4. Virginia: Sheep
Virginia levies a 50-cent excise tax on every lamb or sheep sold in the state. The funds collected go to the Virginia Sheep Industry Board, which spends the money largely on predator control.

5. Maryland: The Rain?
In 2013, Maryland legislators enacted fees on property owners in Baltimore and nine other Maryland counties, aimed at curbing storm water runoff. This action, taken in 2013, was for the purpose of funding programs to improve the water quality of the Chesapeake Bay, the largest marine estuary in the U.S. The manner in which the Maryland legislators wrote the law has led to an angry backlash in some areas against this so-called rain tax. One way localities calculate the tax is by measuring how much of a landowner's property prevents precipitation from being able to seep into the ground. The more the property is developed with buildings, driveways, tennis courts, etc., the less it will be able absorb precipitation thus the more the owner pays. Many landowners are extremely unhappy about it and newly elected Maryland Gov. Larry Hogan has introduced legislation to repeal it, though it's not clear it will get through the state legislature. The state needs to raise money to satisfy the federal pollution mandates, but the methods may change.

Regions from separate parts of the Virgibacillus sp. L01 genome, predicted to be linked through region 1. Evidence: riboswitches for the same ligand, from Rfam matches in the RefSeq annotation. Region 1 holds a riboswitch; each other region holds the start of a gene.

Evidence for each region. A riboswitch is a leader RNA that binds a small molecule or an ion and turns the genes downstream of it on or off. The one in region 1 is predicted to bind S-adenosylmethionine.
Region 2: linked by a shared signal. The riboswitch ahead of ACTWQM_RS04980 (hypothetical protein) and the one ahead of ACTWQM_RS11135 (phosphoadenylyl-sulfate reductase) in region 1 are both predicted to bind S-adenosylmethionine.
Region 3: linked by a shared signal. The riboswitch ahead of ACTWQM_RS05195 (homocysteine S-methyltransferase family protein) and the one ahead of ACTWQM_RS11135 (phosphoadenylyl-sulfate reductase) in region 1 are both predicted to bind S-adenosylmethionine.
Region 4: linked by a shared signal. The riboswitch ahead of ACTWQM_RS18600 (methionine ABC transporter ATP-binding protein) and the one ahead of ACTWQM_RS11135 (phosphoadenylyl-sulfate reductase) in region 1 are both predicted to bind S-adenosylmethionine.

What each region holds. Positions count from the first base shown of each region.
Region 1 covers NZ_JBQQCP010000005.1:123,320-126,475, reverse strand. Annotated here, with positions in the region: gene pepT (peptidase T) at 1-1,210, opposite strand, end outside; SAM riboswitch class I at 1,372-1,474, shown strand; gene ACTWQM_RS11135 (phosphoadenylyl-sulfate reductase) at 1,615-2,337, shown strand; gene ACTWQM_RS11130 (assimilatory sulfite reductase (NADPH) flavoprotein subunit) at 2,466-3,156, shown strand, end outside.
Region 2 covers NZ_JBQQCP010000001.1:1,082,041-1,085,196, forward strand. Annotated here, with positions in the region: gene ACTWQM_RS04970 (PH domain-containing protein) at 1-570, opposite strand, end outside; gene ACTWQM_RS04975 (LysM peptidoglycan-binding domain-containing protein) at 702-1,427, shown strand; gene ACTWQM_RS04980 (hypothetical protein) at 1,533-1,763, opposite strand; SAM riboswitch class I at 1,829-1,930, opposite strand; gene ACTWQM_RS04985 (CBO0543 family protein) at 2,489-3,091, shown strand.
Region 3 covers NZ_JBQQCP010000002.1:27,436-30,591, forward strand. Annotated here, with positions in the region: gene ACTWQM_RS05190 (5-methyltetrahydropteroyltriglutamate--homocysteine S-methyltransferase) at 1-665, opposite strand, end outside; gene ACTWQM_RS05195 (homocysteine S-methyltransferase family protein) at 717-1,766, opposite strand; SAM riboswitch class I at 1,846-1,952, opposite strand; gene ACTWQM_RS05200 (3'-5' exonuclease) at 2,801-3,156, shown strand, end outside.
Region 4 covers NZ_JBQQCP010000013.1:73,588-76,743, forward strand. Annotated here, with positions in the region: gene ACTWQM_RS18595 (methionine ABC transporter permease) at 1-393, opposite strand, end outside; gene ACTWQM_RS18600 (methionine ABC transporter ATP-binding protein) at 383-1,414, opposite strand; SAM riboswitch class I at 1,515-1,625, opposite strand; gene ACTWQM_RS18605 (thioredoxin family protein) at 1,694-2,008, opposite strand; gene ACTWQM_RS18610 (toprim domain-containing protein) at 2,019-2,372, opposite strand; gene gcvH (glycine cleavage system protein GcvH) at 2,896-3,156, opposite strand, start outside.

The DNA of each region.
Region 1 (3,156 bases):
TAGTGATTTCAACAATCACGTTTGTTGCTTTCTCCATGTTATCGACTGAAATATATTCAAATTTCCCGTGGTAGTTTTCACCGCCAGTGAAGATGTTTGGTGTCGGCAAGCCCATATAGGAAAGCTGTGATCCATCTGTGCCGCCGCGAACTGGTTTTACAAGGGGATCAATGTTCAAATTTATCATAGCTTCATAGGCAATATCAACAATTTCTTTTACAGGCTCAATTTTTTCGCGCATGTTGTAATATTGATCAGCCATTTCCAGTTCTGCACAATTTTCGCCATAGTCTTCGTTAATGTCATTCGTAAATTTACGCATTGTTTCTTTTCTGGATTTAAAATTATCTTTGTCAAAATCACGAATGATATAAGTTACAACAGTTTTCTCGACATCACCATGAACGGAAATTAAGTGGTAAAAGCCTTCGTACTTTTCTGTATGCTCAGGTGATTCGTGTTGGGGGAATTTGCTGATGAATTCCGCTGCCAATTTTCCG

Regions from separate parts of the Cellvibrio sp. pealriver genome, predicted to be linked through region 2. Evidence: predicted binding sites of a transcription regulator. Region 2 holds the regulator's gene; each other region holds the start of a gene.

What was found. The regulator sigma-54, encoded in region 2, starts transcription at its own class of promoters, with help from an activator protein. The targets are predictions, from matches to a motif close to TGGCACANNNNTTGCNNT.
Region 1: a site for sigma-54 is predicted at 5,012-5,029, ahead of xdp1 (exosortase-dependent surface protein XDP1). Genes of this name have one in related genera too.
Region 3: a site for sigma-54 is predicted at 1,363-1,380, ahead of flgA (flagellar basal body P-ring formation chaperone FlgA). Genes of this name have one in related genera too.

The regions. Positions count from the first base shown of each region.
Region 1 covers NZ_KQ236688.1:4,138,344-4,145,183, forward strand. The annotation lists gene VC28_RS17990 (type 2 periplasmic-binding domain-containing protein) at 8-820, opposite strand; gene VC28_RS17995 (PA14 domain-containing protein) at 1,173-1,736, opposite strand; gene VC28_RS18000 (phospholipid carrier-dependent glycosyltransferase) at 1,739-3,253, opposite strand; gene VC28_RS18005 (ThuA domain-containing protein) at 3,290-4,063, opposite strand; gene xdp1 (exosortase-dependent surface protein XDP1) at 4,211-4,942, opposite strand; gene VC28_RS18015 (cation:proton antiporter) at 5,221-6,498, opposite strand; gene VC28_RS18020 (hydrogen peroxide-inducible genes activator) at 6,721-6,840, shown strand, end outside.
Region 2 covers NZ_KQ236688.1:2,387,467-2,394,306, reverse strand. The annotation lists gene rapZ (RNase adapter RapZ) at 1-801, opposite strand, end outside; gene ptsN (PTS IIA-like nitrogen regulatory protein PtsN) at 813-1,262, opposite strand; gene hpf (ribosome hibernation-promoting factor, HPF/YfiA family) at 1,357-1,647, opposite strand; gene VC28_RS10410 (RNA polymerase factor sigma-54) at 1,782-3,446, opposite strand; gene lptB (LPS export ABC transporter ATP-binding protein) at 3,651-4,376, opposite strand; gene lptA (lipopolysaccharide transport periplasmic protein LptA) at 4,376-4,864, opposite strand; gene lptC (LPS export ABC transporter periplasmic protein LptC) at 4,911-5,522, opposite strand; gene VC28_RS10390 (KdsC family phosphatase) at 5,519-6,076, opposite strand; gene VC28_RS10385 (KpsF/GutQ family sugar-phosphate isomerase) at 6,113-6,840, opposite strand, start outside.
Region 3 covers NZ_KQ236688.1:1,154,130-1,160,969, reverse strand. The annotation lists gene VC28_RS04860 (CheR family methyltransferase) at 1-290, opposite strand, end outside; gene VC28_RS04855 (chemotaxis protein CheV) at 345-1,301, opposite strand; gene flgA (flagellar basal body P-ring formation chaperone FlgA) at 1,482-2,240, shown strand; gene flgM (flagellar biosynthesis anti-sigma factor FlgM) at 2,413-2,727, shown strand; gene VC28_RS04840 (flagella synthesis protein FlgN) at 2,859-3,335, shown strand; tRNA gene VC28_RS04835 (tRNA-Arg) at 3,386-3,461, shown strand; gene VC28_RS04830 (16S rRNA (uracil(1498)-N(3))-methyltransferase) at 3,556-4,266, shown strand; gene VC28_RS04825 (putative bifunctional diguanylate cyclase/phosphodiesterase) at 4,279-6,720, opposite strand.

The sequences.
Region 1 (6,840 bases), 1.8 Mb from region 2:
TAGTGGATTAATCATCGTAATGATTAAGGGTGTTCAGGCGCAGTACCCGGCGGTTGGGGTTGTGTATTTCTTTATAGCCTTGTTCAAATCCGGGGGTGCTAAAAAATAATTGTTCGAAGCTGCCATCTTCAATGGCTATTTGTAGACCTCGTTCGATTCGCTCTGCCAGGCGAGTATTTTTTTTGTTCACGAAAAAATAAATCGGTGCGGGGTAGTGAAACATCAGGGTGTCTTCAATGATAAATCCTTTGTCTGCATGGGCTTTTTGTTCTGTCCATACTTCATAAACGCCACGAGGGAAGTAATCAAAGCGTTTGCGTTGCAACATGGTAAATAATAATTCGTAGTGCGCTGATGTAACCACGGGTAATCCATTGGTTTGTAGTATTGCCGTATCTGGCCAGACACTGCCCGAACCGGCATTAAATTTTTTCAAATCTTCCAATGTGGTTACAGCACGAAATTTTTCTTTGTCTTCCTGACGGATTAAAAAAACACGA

6. Kansas: Weak Beer
Kansas is among several jurisdictions that allows sale of lower-alcohol beer (the actual term is cereal malt beverage) in convenience and grocery stores. But Kansas also taxes 3.2 beer differently, and therein lies the problem. At a liquor store, all products, including, a conventional six-pack of beer such as Budweiser (with 5 percent alcohol by volume), are taxed at a special rate of 8 percent. At the convenience store down the street, however, ordinary sales tax is levied on the lower volume alcohol beer (the 3.2 percent cereal malt beverage). That often ends up being more than the 8 percent alcohol tax.

7. California: Strong Liquor
When it comes to taxation, the rule is generally the stronger the booze, the higher the tax (that's why Kansas's beer tax law is an anomaly). California follows that curve, but at 100 proof, you better be ready to pay big time. Distilled spirits are taxed at $3.30 a gallon if below 100 proof (50 percent alcohol). Higher than that and the tax doubles.